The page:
Climate Legislation Tough Enough for New Yorkers

Catherine Auerbach, Staff Writer, Environmental Columnist

In light of the recent wildfires, heat waves, flooding, and all the other catastrophic natural disasters that have been plaguing our world, it is more evident than ever that urgent societal change must be made. However, if the past few years have taught us anything, it’s that the only way real change will be implemented is through government-issued legislation. New York State has been a pioneer for climate legislation in the past, but still has a long way to go. 

 In 2019, the state passed the Climate Leadership and Community Protection Act (CLCPA), a law that requires New York to significantly reduce its levels of greenhouse gas within the next few decades. It calls for a decrease in emissions by 40 percent by 2030, and 85 percent by 2050. While this law sets explicit guidelines adequate for implementing meaningful change, the CLCPA lacks the critical funding that would have been provided by the Climate and Community Investment Act (CCIA), had it been passed in the New York State Senate’s 2021 legislative session. 

The CCIA greatly increases corporate accountability and protects the communities most harmed by climate change on a standard that no other legislation has committed to. Introduced to the State Senate on March 22nd, 2021, the CCIA plans to raise $15 billion per year to invest in a just transition to a greener economy by taxing corporate polluters. This tax would provide an incentive for companies to look for renewable energy alternatives, as well as generate funds to invest directly into frontline communities. Spending on local programs would look like community solar panels and efficient home energy system. Larger scale projects would include investments in electrical grid stability, sustainable public transportation, vehicle electrification, and state wide solar infrastructure. The bill would also provide direct assistance to moderate and low income families/people/NYS residents, in forms such as transit vouchers, direct cash benefits, and Low-Income Home Energy Assistance Program benefits. With proper funding, this bill would give back to those who’ve had the most taken from them, and strengthen their communities amidst a rapidly changing climate.

But the CCIA didn’t pass. Lawmakers opted against urgent action, some voting against it because of its corporate impact. Others, like Steve Englebright, a Democrat representing Suffolk County, claimed the bill could compromise future carbon tax initiatives. While Englebright possibly acted on good intent, a vote in the future is a vote for no future.

To vote against the CCIA is to ignore decades of scholarly advocacy for a more environmentally-just society. In her book Environmental Justice: Creating Equality, Reclaiming Democracy, author Kristin Schrader-Frechette outlines notions of distributive justice integral in CCIA policy. Schrader-Frechette identifies distributive justice as “the morally proper apportionment of benefits and burdens— such as wealth, opportunity, education, toxic waste dumps, dirty air, and so on—among society’s members.” 

The CCIA seeks to distribute resources equitably and maximize opportunity for those most disadvantaged during the climate crisis, living up to Shrader-Frechette’s definition. We must not let government contentedness or presumption of our perfection as a nation cause hesitation in the examination of our flaws. 

Further, it is essential lawmakers embrace what scholar Sheila Jasanoff calls a “Second Enlightenment,” an essential new age of sociopolitical thinking in which, in order to implement transformative action, we analyze our nation’s systemic flaws and commit adequate steps to resolve them. We cannot combat climate change through simple temporary fixes, but rather through long-term restorative legislation that provides reparations to every sector of society. We must not be complacent with what many are calling “climate apartheid,” where the wealthy can afford to shield themselves from the uncomfortable aspects of global warming, while the rest of the world suffers. We are nearly out of time to act, and each day we spend lingering in inaction eats away at any future for our posterity.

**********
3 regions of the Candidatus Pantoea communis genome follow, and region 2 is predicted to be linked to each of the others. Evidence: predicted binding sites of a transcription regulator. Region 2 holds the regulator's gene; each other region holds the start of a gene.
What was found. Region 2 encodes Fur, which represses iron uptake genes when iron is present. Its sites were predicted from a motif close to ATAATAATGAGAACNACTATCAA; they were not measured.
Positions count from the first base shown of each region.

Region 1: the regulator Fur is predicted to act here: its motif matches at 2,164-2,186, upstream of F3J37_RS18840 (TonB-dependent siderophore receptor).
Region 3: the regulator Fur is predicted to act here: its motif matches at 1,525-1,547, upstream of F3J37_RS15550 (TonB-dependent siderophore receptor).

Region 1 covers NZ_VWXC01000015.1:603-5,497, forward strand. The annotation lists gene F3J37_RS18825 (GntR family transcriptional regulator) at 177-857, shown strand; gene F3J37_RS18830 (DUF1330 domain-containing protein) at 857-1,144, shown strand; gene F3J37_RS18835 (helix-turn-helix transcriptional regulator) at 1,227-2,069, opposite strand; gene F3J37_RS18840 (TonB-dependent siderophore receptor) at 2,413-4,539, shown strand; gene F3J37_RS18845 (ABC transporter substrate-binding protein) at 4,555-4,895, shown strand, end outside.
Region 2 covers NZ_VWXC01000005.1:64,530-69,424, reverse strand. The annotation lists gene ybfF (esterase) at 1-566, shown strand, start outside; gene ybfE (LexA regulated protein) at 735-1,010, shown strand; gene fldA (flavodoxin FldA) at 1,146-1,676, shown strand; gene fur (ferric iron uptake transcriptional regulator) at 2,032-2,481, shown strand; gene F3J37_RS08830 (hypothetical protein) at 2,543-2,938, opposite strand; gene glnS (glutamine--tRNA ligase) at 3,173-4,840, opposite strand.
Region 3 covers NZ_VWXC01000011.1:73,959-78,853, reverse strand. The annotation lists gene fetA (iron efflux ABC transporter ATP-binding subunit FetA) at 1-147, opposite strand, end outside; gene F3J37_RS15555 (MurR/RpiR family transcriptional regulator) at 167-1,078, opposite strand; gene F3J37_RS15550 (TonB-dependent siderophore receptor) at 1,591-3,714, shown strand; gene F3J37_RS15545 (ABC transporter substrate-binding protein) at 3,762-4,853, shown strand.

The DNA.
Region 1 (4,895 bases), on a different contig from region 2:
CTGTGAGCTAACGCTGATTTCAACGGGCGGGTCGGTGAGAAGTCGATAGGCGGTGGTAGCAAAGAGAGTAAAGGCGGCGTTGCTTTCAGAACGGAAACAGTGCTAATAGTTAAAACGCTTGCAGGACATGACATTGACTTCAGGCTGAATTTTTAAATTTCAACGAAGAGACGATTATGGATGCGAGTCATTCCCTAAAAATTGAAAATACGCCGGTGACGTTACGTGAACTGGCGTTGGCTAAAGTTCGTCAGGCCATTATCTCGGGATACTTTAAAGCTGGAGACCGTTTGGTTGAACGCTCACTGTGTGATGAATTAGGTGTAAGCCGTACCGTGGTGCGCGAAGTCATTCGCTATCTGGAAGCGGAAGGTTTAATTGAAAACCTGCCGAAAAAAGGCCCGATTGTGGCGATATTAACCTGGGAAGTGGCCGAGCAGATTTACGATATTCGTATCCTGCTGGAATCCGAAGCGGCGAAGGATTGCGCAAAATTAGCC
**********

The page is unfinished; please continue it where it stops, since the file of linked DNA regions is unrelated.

There is no perfect time to act. That moment is long past. Already deep into the climate crisis, our action must be both preventative and restorative in response to climate change. The CCIA would have done just this. New Yorkers must urge lawmakers to support this bill when it is reintroduced in the future, and to understand the potentially fatal consequences that rest upon their vote. Lawmakers must prioritize equity and distributive justice as new climate legislation is written if we are to prevent total deterioration of our planet. Finally, we must give adequate recognition to marginalized communities through real policy and real action.  

There will be no perfect bill; no law can appease all lawmakers or instantly reverse climate change. We must embrace this opportunity to act, and the only time left to do so is now. 

I’m involved with a group called NY Renews, a coalition of hundreds of organizations united to lobby for environmental policy and act against climate change. With the NY Renews Youth Committee, I’m helping to plan upcoming events where the New York community can come together to demand action. NY Renews is tackling the climate crisis head-on and hosting a variety of opportunities to get involved. Firstly, to learn more about these bills and their wider impact, attend a virtual educational event hosted by NY Renews on Thursday, November 4th, 2021, from 6:00 – 7:30 PM EST. You can RSVP here

Second, if you’re interested in larger, in-person action, RSVP at this link to participate in a march from Times Square to Governor Hochul’s Office at 12 PM EST on Sunday, November 13th, 2021. 

Climate change won’t wait for us, and we cannot wait any longer to fund its reversal.